I called the project after ALEX SILVERFISH, a techno DJ who killed herself during the transition in 2008 due to hate crime and ongoing harassment. She was a role model to me because she would often call me out when I presented as a muscle man on the gay scene and sit on my lap and whisper in my ear, you might be fooling them but you’re not fooling me… she saw me for who I was…. She was an angel and I miss her.
Monika: Are there are any transgender or intersex ladies that you admire and respect now?
Bright Daffodil: Monika, I respect and admire all people, even those who hate me. I don’t see any spiritual difference apart from the fact we all are using different vehicles (our physical bodies) to have experiences (life).
I have done a lot of reading in my time and find there are many spiritual messengers of peace and love in the Trans community; KATE BORNSTEIN was a great inspiration to me at the age of 22 when I made a decision to live as a guy.
I have to say one of the most inspirational Trans women in my life to this day remains to be BRANDY ALEXANDER... the leading lady in Chuck Palahniuk’s book Invisible Monsters. I agree with everything she stands for, we create our own reality by our own perceptions, Don’t you like the reality? Change your perception of it. Byron Katie, though she is not trans, is a very definite inspiration too.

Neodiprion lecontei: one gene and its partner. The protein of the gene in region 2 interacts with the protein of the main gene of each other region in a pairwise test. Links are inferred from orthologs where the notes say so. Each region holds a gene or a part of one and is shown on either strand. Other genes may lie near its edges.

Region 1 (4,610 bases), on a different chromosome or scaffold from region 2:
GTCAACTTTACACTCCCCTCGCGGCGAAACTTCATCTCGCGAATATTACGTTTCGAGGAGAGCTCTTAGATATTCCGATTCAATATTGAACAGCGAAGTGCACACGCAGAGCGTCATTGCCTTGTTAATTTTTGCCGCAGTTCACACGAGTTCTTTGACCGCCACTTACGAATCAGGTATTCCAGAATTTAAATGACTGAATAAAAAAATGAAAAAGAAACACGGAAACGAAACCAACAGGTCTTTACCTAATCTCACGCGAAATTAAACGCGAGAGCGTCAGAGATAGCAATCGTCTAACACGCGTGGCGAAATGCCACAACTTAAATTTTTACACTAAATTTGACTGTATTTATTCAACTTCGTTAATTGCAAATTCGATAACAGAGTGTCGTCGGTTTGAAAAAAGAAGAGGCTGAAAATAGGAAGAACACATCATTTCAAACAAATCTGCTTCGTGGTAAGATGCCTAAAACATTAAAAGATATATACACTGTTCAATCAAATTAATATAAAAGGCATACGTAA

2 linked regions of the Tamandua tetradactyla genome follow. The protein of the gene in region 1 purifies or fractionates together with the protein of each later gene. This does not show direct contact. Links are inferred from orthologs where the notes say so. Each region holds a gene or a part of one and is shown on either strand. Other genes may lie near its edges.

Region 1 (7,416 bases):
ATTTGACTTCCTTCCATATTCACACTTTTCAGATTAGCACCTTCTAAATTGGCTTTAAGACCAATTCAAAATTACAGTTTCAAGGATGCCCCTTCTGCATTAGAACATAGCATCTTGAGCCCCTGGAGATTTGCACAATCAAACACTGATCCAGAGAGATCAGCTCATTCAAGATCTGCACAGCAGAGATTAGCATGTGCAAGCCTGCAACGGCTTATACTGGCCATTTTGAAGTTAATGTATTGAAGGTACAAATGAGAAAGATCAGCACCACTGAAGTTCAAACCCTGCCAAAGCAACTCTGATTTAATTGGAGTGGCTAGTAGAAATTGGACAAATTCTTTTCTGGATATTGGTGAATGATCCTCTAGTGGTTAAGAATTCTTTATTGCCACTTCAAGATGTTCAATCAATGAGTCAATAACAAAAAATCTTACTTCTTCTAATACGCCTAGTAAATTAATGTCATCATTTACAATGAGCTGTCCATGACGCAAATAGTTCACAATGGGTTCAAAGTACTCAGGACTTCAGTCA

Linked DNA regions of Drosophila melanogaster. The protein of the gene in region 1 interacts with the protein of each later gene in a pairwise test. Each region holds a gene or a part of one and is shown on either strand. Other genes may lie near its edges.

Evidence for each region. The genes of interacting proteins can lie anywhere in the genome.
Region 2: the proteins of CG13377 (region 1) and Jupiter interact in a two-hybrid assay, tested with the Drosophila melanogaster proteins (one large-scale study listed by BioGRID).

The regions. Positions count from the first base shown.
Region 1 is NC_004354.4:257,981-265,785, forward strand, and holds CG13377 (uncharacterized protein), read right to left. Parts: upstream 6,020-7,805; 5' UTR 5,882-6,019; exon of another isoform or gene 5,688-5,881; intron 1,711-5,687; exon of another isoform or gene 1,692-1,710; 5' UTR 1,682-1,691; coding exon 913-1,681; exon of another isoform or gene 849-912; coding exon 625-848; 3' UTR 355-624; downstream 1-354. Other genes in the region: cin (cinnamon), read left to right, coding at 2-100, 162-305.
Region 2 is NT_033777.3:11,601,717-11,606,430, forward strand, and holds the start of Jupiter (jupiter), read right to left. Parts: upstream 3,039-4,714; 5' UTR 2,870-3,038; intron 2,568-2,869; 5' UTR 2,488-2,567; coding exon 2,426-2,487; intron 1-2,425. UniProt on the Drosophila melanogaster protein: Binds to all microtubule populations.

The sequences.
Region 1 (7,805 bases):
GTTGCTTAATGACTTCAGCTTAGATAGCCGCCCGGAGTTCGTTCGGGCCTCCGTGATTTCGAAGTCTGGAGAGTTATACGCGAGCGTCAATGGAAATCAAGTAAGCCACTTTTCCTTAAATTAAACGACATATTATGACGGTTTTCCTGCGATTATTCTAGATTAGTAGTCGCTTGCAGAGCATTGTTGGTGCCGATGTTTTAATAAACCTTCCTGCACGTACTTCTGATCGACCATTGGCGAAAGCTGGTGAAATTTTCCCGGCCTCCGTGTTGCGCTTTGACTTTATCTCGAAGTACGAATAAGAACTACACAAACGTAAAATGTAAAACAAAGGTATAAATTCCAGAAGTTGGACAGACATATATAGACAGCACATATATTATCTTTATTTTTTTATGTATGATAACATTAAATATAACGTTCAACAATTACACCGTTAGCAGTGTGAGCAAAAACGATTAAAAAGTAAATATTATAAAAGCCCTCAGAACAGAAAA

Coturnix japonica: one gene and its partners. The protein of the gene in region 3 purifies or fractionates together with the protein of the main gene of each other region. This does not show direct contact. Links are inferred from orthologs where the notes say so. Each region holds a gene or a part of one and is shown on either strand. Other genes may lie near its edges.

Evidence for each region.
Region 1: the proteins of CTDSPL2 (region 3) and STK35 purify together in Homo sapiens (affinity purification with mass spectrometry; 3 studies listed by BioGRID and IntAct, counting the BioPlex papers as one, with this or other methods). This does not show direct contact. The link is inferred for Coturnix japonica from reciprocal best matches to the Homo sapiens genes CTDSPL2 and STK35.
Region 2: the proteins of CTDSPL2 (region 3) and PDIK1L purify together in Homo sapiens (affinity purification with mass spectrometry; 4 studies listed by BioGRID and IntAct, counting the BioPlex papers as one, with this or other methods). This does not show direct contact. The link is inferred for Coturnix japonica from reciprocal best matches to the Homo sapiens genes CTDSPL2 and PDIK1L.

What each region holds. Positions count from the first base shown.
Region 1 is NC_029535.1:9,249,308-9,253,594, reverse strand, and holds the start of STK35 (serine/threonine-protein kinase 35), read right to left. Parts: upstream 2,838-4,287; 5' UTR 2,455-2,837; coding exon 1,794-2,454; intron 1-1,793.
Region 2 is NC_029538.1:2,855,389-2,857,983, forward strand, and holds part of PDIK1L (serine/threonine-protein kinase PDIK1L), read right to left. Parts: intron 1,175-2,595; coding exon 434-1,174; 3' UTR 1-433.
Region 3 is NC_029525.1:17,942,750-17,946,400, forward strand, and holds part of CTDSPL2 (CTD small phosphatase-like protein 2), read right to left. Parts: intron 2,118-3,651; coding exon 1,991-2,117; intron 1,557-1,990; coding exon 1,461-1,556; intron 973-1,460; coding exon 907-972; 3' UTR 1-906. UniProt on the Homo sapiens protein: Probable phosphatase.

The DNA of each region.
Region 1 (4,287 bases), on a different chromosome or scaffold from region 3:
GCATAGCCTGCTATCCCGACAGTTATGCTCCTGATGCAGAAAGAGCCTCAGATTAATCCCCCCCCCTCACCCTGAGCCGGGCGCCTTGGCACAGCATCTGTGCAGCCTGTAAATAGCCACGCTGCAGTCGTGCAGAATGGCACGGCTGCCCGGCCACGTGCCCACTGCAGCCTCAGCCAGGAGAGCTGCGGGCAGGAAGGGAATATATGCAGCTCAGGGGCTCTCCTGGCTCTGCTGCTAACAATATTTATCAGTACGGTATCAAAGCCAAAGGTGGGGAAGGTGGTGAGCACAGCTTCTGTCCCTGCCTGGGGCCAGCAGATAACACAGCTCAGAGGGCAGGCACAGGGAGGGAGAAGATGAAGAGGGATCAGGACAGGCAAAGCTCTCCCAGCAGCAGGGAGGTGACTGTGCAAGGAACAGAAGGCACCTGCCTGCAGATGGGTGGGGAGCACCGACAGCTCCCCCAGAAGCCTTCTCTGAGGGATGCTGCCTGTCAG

Monika: What was the hardest thing about your coming out?
Bright Daffodil: The hardest thing for me in coming out as trans was the fact I believed no one would ever love me for who I was, and I was looking very butch with shaved head and tattoos and big manly muscles. I felt like I would be treated like a freak.
I also felt very comfortable having sex and relationships in a homosexual context and was not sure I would feel as comfortable with guys who are into women. That’s still a big issue for me.
I am currently in a partnership with a man who has autism. We don’t have sex, and he sees me as a soul rather than a body as I do him. It’s a refreshing change from the drama-inspired sexually charged relationships of the past.
Monika: What do you think about intersex stories or characters which have been featured in films, newspapers, or books so far?
Bright Daffodil: I still get very upset when trans characters are played by non-trans actresses and actors; it's annoying. I think we’re currently a hot topic in the media and in many ways if done respectfully this is good.
People do seem more and more open towards the fact we're part of life even if they don’t understand. I see more and more trans characters in everyday TV, which is a positive step to normalizing a once sexually objectified identity.